Saturday, November 07, 2009

Taking Dictation

Today's first reading includes one of the few "third party" remarks in all of Sacred Scripture. I mean a place where someone other than the "official" inspired human author shows up in his own right. There are some places in the Old Testament where this happens--Jeremiah's secretary, Baruch, is one of those--of course, he is also presumed to be the author of the prophetic book that bears his name, so maybe Baruch doesn't count. Then there is the grandson of Jesus ben Sirach, who translated and wrote an introduction to his grandfather's work, the book of Sirach (also called "Ecclesiasticus"). The introduction, even though it is in our Bible, is not recognized as inspired Scripture! And then there's Paul's scribe, Tertius, who took Paul's dictation for the letter to the Romans. (What a job!) Paul is almost always depicted holding his own pen, but today's reading sets us straight.
Reading the conclusion of Romans with its evidence of Paul's dictation reminded me of how my Dad (whose 3rd anniversary is tomorrow) would use a dictaphone or tape recorder to dictate letters and documents for his legal practice. At a certain point, he would cease narrating clauses, turn the radio on, and say, "And now, for a musical interlude..." (I don't know what his secretary did with that "interlude"; maybe it gave her a chance to keep up with my Dad's prodigious output!
Tertius' little greeting is a font of information for scholars. First of all, it proves that Paul didn't do his own handwriting (which we gather from Galatians). From Tertius we see that prominent locals hosted the whole Church, and that some of these people, like "Erastus, the city treasurer," were very prominent indeed. Actually, that reference to Erastus is important for more than one reason. Archaeologists have found an inscription in the ruins of Corinth which identify "Erastus, the city treasurer" of Corinth as the financier behind the paving of the public square. Given that the letter to the Romans is presumed to have been written from Corinth, it is tantalizing to think that this stone is a physical link to Paul.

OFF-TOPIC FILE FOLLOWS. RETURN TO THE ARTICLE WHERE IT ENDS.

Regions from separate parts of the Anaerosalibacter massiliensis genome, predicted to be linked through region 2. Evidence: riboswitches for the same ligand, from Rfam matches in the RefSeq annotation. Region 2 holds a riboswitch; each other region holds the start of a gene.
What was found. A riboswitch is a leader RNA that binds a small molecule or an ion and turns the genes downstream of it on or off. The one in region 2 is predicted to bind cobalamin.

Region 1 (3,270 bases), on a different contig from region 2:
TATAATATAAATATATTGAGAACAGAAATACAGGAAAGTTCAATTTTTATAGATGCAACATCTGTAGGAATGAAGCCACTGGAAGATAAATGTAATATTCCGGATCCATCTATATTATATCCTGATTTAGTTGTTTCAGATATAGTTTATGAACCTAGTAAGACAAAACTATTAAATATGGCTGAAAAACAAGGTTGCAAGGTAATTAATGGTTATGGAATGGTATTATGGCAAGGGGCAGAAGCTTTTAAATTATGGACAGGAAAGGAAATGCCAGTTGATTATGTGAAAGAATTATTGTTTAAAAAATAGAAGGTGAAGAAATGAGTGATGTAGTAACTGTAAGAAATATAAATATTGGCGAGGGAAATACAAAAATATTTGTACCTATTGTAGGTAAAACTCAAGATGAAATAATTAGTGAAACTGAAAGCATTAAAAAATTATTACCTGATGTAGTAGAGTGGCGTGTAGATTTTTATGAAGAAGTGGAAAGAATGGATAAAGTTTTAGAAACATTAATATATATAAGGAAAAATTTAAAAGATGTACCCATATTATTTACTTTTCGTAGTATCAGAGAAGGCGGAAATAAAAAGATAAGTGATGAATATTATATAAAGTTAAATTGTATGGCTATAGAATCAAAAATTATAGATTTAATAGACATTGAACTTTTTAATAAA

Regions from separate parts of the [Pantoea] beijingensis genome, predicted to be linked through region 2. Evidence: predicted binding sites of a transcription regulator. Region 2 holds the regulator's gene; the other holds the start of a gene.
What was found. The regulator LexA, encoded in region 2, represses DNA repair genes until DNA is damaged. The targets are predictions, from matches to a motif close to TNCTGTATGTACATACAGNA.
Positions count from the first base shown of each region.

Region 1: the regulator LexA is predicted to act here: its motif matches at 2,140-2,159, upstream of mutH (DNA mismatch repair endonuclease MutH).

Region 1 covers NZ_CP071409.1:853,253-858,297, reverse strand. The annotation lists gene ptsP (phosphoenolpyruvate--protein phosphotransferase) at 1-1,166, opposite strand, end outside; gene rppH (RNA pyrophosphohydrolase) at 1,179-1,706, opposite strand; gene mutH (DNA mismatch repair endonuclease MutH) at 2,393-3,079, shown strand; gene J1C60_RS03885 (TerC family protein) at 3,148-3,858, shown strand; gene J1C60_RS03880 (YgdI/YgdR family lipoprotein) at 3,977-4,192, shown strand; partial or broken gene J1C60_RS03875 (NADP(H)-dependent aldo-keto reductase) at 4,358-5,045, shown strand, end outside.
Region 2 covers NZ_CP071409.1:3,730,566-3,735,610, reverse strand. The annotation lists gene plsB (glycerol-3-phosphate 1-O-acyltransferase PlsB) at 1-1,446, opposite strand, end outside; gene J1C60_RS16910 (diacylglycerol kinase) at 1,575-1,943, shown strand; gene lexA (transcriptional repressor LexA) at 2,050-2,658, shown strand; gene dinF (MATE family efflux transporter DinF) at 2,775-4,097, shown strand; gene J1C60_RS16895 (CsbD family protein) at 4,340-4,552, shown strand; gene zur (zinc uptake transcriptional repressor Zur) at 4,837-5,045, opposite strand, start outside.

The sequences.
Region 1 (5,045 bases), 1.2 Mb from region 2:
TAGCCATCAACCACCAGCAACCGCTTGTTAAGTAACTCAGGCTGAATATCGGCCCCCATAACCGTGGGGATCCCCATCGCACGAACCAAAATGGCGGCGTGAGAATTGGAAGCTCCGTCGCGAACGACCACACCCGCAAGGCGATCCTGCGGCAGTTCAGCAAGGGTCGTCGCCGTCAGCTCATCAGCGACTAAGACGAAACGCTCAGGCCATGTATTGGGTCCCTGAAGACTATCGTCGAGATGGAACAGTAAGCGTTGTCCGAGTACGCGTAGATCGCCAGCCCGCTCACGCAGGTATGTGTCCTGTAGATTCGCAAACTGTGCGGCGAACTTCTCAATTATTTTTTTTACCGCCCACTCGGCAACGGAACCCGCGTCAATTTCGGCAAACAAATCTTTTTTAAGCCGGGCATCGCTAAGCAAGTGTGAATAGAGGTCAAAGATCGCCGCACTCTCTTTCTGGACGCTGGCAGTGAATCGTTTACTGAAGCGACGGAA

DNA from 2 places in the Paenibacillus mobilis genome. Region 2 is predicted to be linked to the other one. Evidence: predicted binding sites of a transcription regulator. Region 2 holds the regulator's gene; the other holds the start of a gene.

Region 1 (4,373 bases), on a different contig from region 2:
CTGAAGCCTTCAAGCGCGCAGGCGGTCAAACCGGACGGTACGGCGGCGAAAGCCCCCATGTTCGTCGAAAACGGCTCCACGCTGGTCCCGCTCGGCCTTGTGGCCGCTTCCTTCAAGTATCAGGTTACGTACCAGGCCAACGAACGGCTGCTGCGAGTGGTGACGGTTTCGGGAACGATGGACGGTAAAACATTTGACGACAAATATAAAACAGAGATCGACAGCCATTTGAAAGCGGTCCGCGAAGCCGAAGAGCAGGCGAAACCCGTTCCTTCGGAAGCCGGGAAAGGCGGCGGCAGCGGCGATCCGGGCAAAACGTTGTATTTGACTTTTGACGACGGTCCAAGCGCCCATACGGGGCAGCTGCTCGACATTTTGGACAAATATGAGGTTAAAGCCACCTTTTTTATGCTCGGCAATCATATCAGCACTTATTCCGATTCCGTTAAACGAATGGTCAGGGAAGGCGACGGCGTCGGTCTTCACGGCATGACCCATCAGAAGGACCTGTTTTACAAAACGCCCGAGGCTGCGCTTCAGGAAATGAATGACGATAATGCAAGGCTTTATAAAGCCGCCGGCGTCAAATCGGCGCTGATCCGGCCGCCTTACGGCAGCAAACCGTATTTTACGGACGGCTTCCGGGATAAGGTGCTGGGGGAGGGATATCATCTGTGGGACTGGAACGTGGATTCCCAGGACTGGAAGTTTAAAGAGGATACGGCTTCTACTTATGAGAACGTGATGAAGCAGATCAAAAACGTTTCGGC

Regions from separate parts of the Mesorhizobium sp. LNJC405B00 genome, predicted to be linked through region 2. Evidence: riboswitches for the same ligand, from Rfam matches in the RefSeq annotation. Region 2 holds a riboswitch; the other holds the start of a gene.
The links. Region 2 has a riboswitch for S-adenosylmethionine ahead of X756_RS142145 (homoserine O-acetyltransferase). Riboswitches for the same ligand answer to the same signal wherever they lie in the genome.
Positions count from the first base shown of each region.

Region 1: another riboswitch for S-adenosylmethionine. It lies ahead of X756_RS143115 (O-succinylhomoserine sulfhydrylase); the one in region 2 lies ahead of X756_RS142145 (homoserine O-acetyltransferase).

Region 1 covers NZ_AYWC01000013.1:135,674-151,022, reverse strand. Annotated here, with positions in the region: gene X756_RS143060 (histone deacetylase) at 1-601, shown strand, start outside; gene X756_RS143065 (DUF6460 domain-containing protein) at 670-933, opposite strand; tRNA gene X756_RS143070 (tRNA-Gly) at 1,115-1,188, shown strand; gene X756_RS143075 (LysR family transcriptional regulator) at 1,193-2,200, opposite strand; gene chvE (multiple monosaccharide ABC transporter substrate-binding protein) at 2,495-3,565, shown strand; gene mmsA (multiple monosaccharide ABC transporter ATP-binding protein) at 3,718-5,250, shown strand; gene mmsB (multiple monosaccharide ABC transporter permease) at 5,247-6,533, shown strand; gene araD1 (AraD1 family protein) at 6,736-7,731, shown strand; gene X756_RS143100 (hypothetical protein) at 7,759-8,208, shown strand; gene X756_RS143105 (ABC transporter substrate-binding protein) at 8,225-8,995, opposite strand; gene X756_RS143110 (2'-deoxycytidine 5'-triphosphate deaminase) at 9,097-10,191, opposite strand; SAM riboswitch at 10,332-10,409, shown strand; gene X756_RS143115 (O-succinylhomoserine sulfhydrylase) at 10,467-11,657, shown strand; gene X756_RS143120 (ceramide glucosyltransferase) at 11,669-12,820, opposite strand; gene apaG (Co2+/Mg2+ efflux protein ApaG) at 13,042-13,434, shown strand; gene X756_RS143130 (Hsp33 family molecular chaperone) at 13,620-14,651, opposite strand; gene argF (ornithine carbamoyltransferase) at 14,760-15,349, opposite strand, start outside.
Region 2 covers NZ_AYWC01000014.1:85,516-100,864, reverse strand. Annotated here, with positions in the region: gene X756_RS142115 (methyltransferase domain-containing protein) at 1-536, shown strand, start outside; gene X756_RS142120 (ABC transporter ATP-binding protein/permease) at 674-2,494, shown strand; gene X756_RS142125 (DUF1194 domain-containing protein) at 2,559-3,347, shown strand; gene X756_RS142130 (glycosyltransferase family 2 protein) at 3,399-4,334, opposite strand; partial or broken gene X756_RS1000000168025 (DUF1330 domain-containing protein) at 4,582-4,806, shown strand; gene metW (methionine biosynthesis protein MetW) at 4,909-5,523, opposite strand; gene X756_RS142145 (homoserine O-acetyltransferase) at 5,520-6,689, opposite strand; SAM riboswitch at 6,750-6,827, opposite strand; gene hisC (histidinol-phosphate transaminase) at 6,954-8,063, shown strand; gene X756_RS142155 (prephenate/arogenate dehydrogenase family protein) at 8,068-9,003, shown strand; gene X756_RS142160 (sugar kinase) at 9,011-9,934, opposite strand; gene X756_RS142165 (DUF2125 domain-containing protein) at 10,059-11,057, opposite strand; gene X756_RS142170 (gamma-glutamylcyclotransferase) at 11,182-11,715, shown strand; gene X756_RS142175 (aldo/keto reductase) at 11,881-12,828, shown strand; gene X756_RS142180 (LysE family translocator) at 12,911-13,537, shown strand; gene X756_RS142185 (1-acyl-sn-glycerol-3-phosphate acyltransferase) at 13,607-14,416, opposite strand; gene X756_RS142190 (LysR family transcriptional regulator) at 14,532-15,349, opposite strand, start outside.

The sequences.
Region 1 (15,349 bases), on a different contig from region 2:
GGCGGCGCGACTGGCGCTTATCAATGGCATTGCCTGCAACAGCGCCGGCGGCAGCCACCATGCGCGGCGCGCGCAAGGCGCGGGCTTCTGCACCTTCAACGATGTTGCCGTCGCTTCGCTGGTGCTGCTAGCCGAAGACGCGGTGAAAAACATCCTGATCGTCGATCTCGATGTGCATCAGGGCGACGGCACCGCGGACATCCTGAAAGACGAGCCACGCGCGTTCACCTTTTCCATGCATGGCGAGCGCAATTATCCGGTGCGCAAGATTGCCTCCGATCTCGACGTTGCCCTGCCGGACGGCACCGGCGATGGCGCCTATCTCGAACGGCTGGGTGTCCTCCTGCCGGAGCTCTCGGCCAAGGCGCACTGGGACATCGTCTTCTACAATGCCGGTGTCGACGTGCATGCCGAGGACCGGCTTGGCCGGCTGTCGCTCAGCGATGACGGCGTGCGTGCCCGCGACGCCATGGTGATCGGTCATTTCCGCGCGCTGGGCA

Tertius' name even tells us something about himself! It was Roman custom for a first-born son to receive his father's name in the three-fold Romans form: praenomen (first name), nomen (clan) and cognomen (specific family within the clan). For instance, Gaius Julius Caesar. Any further sons, however, did not receive a special praenomen. They were just named in numerical order: Secundus, Tertius, Quartus, Quintus. So we know from his name that the helpful and literate Tertius of Corinth was the third son of a Roman family. Was the "Quartus" whose greetings he so graciously delivers his own younger brother, or some other fourth-born son?

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